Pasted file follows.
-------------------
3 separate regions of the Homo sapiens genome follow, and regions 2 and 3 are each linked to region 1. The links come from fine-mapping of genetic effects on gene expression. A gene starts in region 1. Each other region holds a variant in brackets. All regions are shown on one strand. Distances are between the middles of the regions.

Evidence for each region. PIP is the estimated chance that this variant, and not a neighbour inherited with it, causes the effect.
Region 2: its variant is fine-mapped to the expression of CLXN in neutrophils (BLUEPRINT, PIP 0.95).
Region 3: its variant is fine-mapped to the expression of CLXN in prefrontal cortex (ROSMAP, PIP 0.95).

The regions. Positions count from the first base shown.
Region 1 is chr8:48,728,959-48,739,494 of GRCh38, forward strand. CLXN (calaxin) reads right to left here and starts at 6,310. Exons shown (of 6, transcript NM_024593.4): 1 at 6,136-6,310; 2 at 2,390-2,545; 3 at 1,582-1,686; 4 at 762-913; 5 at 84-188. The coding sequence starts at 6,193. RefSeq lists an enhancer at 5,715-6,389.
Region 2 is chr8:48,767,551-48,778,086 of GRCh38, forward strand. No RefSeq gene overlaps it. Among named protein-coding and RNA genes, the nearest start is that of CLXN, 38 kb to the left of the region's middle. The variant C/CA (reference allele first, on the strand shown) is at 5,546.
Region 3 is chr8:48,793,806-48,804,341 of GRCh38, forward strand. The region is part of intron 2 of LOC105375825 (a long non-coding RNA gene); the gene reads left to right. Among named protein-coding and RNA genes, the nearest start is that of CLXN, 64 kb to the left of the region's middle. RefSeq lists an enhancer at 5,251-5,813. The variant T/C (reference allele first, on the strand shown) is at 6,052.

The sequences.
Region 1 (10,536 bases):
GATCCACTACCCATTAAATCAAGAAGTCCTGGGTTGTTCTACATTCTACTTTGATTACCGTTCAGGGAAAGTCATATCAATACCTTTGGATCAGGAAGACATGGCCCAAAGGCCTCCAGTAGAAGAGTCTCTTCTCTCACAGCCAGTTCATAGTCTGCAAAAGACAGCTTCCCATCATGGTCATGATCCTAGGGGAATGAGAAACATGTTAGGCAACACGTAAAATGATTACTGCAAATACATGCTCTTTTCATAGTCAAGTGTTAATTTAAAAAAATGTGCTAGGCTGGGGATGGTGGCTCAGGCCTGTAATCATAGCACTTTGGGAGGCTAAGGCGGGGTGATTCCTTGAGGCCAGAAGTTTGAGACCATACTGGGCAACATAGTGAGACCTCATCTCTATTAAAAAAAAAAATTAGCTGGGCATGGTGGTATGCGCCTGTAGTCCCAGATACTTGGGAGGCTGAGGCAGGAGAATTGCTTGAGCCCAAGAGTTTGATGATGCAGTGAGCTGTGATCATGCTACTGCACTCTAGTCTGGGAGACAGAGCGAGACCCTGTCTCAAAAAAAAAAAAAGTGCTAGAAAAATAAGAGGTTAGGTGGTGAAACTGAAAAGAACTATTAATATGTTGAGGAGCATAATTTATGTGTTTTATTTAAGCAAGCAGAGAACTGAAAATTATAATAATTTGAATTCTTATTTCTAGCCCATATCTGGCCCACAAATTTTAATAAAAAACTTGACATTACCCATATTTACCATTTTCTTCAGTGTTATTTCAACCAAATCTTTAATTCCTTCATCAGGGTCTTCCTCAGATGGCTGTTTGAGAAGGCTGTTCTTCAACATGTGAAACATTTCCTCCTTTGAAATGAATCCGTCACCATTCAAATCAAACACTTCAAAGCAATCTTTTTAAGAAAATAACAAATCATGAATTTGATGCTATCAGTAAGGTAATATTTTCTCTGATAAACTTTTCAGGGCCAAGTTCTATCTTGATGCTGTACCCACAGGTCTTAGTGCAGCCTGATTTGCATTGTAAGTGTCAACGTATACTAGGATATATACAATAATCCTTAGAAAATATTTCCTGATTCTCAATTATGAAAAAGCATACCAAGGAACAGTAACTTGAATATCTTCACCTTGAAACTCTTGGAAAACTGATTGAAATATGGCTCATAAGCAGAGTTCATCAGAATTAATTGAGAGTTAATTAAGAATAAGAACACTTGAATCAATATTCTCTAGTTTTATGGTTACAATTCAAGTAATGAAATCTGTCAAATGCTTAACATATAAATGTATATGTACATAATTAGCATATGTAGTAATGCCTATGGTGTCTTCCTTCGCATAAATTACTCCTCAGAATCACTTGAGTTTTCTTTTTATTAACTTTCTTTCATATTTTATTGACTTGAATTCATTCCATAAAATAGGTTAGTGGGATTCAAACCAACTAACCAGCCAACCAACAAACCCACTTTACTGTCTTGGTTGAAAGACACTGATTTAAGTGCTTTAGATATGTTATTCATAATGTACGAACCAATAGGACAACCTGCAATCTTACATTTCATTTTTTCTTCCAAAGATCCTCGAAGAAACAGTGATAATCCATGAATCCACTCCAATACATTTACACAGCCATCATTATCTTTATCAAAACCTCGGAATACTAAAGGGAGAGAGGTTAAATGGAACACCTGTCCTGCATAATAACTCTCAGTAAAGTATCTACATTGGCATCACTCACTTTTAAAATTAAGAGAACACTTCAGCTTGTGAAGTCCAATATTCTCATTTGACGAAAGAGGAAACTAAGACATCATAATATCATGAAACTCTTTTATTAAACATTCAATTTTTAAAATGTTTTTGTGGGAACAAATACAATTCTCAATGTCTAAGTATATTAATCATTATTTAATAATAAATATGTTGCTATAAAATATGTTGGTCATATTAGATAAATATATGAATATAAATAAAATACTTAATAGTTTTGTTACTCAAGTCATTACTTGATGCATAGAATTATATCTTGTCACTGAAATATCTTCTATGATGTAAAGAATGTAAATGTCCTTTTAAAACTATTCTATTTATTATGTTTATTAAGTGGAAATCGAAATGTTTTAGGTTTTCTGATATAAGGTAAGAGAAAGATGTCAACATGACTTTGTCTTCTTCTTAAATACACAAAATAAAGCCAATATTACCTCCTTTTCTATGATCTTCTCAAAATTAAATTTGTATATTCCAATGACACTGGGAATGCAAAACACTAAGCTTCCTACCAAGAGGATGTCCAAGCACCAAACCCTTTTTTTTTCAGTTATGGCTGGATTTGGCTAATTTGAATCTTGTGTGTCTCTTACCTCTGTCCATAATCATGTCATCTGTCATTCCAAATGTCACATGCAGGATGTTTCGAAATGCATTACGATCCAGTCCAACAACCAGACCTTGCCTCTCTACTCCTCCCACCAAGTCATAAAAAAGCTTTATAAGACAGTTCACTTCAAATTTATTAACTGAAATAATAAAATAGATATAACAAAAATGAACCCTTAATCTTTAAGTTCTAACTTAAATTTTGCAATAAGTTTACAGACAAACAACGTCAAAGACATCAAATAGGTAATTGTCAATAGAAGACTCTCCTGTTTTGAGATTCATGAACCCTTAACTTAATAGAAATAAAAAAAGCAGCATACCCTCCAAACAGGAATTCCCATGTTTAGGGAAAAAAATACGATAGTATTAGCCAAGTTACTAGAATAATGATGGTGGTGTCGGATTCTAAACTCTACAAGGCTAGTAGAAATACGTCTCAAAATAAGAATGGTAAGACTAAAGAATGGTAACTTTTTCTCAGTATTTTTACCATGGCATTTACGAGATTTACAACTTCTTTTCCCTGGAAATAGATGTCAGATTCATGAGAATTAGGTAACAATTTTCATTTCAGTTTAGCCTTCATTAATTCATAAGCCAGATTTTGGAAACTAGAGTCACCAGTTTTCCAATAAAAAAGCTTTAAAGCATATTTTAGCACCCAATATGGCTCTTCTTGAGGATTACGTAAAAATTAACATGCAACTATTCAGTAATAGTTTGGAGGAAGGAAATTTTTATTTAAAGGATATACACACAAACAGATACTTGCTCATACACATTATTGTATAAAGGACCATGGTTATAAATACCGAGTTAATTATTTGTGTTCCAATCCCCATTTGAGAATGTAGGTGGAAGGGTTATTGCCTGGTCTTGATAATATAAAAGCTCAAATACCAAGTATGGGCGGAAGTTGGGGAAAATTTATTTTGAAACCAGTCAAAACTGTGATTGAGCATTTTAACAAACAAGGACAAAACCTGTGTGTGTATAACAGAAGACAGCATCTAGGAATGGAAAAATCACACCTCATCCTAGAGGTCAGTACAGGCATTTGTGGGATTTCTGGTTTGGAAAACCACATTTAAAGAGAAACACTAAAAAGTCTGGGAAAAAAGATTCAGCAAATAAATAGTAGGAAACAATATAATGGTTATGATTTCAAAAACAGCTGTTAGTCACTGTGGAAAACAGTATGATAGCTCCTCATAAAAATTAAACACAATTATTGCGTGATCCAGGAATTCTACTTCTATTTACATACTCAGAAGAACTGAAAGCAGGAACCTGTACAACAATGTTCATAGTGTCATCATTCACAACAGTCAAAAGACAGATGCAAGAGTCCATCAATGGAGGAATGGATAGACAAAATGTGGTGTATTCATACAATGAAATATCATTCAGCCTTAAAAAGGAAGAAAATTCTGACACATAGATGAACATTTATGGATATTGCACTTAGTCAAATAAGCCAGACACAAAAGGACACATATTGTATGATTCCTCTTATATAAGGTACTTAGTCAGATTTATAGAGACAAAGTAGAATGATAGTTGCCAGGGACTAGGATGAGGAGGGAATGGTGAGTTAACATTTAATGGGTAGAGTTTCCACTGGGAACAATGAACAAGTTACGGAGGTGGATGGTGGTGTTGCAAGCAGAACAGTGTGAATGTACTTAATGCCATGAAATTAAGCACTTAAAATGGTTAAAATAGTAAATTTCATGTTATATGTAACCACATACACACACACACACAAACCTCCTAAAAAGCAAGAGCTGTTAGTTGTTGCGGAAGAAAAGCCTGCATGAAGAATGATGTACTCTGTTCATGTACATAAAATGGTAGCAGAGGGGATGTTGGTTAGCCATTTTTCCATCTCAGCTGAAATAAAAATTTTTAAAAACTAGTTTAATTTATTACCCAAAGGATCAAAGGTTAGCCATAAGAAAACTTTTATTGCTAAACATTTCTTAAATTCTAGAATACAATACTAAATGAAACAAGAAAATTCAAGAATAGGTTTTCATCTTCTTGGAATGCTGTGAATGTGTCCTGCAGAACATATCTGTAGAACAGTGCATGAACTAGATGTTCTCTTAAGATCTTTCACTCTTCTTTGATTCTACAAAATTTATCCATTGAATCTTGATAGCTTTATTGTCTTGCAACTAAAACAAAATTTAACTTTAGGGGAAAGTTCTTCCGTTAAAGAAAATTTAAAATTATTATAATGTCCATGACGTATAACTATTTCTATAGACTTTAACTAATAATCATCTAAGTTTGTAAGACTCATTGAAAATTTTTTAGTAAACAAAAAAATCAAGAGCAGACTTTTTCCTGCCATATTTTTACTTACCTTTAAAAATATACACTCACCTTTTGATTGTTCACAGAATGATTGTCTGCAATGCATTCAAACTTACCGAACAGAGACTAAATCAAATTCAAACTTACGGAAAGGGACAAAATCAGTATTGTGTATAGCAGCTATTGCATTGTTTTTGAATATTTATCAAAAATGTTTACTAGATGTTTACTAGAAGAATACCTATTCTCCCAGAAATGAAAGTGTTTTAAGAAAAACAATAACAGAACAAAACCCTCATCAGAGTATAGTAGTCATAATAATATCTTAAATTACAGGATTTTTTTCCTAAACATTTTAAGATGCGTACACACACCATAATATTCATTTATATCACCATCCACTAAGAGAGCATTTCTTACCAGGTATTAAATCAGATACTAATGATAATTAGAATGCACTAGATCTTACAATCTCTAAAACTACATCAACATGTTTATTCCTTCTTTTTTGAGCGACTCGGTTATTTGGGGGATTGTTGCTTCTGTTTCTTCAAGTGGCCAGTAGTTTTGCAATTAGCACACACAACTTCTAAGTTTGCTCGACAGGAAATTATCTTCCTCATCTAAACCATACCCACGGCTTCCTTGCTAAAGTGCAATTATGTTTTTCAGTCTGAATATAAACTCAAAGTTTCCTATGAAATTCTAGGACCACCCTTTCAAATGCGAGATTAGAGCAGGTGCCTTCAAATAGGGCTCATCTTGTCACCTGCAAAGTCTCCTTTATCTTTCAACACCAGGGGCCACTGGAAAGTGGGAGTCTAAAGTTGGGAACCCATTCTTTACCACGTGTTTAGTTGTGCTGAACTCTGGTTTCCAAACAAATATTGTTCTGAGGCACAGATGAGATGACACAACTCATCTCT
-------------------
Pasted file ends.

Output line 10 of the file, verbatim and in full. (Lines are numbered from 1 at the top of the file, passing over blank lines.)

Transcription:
Region 1 (10,536 bases):